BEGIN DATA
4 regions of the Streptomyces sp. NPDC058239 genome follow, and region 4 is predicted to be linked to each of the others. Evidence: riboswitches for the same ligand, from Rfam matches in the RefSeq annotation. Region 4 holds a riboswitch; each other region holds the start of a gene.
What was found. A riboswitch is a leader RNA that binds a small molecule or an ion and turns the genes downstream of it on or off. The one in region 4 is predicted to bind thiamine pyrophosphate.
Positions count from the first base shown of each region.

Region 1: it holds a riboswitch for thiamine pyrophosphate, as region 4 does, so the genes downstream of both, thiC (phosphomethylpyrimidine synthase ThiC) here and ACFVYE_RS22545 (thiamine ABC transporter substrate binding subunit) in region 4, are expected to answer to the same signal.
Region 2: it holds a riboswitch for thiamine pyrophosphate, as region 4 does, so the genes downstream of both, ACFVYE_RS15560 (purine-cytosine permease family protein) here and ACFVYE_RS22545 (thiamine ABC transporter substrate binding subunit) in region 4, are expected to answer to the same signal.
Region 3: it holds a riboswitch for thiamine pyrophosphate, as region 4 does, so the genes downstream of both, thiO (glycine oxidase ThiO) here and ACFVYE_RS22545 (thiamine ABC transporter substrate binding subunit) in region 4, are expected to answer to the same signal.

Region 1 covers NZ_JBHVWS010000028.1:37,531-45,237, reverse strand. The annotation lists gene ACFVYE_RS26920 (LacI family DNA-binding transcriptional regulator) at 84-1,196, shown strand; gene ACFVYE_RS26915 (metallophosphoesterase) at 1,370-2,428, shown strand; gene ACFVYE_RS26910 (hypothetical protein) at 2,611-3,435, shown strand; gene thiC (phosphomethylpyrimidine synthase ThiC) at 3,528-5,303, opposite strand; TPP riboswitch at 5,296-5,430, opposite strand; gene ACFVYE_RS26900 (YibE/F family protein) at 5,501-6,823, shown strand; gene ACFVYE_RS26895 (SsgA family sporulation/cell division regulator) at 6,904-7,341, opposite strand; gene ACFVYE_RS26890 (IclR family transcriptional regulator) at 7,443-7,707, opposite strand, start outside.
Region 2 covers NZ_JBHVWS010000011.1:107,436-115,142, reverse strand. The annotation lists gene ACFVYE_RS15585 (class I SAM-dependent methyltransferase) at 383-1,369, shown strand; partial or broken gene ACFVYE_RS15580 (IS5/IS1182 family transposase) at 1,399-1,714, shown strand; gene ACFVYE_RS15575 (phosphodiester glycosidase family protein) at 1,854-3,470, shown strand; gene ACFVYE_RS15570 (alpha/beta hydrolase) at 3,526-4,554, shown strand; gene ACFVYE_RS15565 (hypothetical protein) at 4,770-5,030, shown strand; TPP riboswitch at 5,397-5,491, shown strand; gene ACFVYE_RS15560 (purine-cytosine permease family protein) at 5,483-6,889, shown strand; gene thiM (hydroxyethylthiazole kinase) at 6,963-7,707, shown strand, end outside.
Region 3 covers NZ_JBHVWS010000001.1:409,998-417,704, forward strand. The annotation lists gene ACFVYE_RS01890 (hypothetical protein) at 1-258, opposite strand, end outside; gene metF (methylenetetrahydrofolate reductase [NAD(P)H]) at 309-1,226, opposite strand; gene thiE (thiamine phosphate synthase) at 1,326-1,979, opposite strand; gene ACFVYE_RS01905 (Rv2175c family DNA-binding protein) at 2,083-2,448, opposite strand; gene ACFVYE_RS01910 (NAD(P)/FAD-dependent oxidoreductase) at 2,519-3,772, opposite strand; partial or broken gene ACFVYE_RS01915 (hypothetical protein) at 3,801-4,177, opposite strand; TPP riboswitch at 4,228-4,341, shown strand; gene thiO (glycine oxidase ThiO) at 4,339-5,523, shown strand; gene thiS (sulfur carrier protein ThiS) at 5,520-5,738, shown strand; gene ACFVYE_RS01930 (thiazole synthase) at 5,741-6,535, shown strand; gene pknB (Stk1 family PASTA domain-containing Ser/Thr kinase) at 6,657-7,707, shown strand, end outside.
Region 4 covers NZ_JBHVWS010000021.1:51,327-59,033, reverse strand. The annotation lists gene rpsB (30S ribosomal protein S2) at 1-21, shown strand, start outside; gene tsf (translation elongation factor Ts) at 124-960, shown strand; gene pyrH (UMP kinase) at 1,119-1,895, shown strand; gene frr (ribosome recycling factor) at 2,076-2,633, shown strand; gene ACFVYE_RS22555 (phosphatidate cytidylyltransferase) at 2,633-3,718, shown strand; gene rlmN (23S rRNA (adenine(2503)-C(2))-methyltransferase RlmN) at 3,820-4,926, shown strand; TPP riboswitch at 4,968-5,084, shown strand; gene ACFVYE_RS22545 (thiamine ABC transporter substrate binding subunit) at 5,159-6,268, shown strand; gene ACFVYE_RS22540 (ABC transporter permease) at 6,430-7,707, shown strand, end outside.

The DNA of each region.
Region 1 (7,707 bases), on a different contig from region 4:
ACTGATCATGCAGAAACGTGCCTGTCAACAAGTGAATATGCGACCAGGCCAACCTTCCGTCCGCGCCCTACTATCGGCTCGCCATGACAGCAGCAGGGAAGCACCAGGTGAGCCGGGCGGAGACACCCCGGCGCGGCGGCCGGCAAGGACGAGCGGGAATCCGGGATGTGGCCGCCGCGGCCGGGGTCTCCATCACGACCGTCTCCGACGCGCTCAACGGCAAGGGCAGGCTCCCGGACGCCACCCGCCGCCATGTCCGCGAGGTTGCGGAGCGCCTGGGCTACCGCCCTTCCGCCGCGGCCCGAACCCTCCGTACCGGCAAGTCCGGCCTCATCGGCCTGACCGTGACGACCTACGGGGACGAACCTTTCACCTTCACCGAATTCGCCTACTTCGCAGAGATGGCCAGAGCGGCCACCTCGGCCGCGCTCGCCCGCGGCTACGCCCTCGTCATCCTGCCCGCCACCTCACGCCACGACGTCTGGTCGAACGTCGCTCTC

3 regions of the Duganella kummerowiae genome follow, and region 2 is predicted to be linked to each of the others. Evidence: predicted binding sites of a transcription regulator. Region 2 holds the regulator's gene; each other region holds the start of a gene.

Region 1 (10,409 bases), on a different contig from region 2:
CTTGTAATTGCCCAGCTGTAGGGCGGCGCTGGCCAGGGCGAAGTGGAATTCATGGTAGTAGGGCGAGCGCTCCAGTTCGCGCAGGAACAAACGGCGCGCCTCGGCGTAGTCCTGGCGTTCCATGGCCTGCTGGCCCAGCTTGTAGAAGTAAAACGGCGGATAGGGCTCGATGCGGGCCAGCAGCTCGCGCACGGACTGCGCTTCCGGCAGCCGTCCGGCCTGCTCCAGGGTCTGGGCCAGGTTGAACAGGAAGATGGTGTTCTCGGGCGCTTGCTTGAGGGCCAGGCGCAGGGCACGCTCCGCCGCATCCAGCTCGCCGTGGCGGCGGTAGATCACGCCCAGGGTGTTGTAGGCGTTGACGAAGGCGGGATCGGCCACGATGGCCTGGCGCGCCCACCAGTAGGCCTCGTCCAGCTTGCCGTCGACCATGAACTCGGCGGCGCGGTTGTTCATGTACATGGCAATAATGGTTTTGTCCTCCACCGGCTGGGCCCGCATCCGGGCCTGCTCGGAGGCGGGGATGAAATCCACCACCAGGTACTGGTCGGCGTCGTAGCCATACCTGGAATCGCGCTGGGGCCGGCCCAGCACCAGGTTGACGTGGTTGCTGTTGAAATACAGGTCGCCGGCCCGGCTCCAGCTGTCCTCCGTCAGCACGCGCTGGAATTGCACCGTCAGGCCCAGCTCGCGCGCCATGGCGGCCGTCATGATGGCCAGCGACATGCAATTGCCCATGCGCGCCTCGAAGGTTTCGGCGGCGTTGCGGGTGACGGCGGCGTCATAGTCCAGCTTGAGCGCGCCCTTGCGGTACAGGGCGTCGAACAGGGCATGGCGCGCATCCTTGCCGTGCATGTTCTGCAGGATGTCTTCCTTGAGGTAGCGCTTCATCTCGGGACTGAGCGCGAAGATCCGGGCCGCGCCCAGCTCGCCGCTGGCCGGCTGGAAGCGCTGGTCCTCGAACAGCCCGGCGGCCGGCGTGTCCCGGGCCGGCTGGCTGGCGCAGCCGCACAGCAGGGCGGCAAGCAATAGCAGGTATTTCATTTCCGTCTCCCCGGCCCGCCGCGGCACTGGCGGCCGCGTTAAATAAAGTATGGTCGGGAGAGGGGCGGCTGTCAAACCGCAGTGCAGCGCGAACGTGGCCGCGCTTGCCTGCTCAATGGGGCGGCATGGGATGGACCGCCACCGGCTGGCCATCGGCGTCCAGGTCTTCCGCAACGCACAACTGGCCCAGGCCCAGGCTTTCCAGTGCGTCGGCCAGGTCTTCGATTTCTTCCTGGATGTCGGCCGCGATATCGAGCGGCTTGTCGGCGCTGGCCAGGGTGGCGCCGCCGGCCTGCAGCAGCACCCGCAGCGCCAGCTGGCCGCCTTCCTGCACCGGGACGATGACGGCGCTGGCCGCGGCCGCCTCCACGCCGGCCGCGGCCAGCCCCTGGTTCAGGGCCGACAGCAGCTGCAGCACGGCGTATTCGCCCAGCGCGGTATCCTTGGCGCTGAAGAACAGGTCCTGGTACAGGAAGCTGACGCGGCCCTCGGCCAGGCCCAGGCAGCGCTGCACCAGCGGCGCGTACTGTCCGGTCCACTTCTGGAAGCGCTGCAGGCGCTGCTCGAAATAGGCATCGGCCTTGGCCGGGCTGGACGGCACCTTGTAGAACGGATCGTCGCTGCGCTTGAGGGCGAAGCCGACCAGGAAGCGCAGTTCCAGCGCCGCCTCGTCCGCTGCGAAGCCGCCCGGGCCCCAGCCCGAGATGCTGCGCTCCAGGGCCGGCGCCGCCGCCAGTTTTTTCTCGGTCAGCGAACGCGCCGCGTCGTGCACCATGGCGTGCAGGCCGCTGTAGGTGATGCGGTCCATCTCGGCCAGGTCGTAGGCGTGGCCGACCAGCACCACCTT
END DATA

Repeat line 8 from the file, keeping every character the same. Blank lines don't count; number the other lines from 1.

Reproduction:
Region 2 covers NZ_JBHVWS010000011.1:107,436-115,142, reverse strand. The annotation lists gene ACFVYE_RS15585 (class I SAM-dependent methyltransferase) at 383-1,369, shown strand; partial or broken gene ACFVYE_RS15580 (IS5/IS1182 family transposase) at 1,399-1,714, shown strand; gene ACFVYE_RS15575 (phosphodiester glycosidase family protein) at 1,854-3,470, shown strand; gene ACFVYE_RS15570 (alpha/beta hydrolase) at 3,526-4,554, shown strand; gene ACFVYE_RS15565 (hypothetical protein) at 4,770-5,030, shown strand; TPP riboswitch at 5,397-5,491, shown strand; gene ACFVYE_RS15560 (purine-cytosine permease family protein) at 5,483-6,889, shown strand; gene thiM (hydroxyethylthiazole kinase) at 6,963-7,707, shown strand, end outside.